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Pro Tennis Showcase
August 15-16, 2009

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2009 Western & Southern Financial Group Masters & Women's Open
Cincinnati, Ohio, USA - August 15-16, 2009
Editorial by Vince Barr.

Photography by Pablo Sanfrancisco.


Vince Barr Photo
Vince Barr

Ladies Semifinals and Finals
August 16, 2009 -- Getting into the main draw of the 2009 Western & Southern Financial Group Masters Tennis Tournament is certifiably harder than doing so at the U.S. Open. Part of the reason is obvious: this event has space for 64 touring pros whereas the Open is twice that number (technically, there are 56 spots in the main draw as the top 8 seeds receive first round byes). The rankings cut off for direct acceptance was originally set at 44 but later rose to # 52 as some players were not able to make it here due to injuries. Still, it seemed odd to me looking at some of the players who had to qualify here, like Ivan Ljubicic, who was ranked 45th at the end of last year and who had reached a career-high ranking of # 3 on May 1, 2006. Ljubicic has twice appeared in the quarterfinals here, losing to Lleyton Hewitt in 2001, 6-7 (3), 7-6 (3), 4-6 and again in the quarterfinals in 2006, losing to Tommy Robredo, 6-7 (6), 2-6.

More recently, he has had an up-and-down year, compiling a record of 19-15 with a second-round exit in the Australian Open (lost to Jo-Wilfried Tsonga), a first-round exit in both the French Open (lost to Juan Carlos Ferrero) and another first-round exit at Wimbledon (where he lost to Sam Querrey). His best results this year have come on clay, with quarterfinal appearances in both Monte Carlo (losing to Rafael Nadal, 3-6, 3-6) and in Madrid (losing to Novak Djokovic, 4-6, 4-6). He also reached the quarterfinals at Indian Wells on hard courts in the U.S. earlier this spring where he bounded out of the tournament with a loss to Andy Murray, 5-7, 6-7 (6). So, these were all quality losses to great opponents and he is currently ranked (as of August 17th's rankings) at # 54. The fact that he had to qualify (beating Jesse Levine, 6-1, 7-6 (4) and Rajeev Ram (winning 6-4, 4-6, 6-3) just to enter the main draw proves just how difficult getting into the main draw at a Masters 1000-series tournament really is. To be completely fair to the tournament, the rankings that they used to determine who has to qualify were based on the standings six weeks ago (July 6th, 2009) when Ljubicic was ranked # 68. That ranking would have given him automatic entry into a Slam like the U.S. Open (128-draw with no first-round byes) but not here with fewer slots available.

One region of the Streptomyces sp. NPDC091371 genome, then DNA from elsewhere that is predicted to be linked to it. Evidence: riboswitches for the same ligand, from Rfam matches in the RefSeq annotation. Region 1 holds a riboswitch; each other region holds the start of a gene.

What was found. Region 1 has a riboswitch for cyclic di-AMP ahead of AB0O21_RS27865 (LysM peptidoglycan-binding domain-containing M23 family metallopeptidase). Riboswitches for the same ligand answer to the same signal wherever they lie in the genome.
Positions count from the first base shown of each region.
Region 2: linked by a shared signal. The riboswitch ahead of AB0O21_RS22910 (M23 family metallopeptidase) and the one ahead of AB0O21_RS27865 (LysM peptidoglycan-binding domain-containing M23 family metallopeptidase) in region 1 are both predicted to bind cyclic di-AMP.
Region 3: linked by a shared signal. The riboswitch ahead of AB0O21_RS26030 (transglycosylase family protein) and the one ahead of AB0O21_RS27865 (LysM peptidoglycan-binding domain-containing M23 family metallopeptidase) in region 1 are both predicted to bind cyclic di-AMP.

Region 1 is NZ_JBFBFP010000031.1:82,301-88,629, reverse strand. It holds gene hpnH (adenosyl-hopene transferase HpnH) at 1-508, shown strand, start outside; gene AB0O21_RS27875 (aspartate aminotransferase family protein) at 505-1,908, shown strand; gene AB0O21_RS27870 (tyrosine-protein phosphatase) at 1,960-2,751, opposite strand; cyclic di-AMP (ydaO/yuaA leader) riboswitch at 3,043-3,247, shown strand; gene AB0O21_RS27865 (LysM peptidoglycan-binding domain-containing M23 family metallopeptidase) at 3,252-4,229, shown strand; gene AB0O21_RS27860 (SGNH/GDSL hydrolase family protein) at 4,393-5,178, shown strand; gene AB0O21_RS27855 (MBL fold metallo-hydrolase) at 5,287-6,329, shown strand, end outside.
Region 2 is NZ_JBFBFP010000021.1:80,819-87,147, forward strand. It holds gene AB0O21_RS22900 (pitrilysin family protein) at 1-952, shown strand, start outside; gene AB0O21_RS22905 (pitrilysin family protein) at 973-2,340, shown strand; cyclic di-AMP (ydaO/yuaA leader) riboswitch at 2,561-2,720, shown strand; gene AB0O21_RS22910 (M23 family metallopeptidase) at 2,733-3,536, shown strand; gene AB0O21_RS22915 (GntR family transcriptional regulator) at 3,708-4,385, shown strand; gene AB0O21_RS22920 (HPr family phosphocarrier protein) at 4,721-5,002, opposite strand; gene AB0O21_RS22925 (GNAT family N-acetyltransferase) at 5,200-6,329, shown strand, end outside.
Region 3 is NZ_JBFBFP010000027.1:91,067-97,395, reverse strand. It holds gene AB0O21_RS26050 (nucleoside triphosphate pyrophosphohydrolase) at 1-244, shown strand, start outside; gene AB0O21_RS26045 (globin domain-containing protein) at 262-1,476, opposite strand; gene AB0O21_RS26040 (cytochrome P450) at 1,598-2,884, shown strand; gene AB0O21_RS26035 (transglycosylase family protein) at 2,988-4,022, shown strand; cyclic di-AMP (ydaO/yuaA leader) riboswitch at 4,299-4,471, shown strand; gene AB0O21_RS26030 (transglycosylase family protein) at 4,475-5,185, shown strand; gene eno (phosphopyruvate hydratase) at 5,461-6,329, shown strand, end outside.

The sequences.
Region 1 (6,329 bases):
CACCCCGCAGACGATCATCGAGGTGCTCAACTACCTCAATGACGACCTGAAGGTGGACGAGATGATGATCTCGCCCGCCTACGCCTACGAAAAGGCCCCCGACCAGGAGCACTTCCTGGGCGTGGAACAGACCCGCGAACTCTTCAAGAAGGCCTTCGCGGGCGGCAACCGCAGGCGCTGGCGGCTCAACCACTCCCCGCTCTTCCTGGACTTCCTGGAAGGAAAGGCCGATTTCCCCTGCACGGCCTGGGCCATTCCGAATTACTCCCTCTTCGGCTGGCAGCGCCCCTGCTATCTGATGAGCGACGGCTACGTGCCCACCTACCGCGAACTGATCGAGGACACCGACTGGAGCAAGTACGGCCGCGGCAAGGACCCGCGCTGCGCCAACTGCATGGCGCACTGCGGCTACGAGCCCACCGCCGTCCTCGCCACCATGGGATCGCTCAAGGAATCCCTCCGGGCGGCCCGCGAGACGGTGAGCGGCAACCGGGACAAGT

The women's event was also substantially upgraded from a Tier 3 event last year (featuring no more than 1 top ten-ranked player) to a Premier event, with all top-10 players playing in this event. One of the big stories of the women's tournament here was the return of Kim Clijsters, who I covered extensively in my previous blog entry that captured the first two days I was on site here. Perhaps lost in the shuffle was the play of eventual tournament winner Jelena Jankovic, who put together a solid run of tennis including the upset of the tournament with a win over the top-ranked player in the world, Dinara Safina in the finals. Her route to the championship match was far from easy because she was four match-points down in her semifinal clash with Elena Dementieva in a third-set tiebreaker. That came after a very tough first set which she won in another tiebreaker 7-6 (2) and then, inexplicably, got bagled in the second set 0-6 before raising her level of play in the third to the pivotal tiebreaker which she eventually won, 7-6 (6). To me, it looked like she played three different matches in the space of three hours so I asked her about it in the post-match press conference.

"I got so tired (in the second set); I tried my best in the first set, and it took a lot of energy out of me," Jankovic explained. "(In the) second set, I fell completely flat. I said to myself, you know, I have no chance to win that second set. She was playing really well; going for her shots and I didn't have enough energy. I was hitting everything short and I let her dictate the play," Jankovic said. "(So, I told myself that) I'm just going to try and gain as much energy as possible and start in a good way in the third. I started attacking right away and giving everything I had. (This match) took so much out of me, mentally and physically. I can't believe that I was able to win this (match). She was in much better form coming into this match, but I had a good (head-to-head record) against her in the past (6-3 prior to their match in the semifinals here)," Jankovic explained.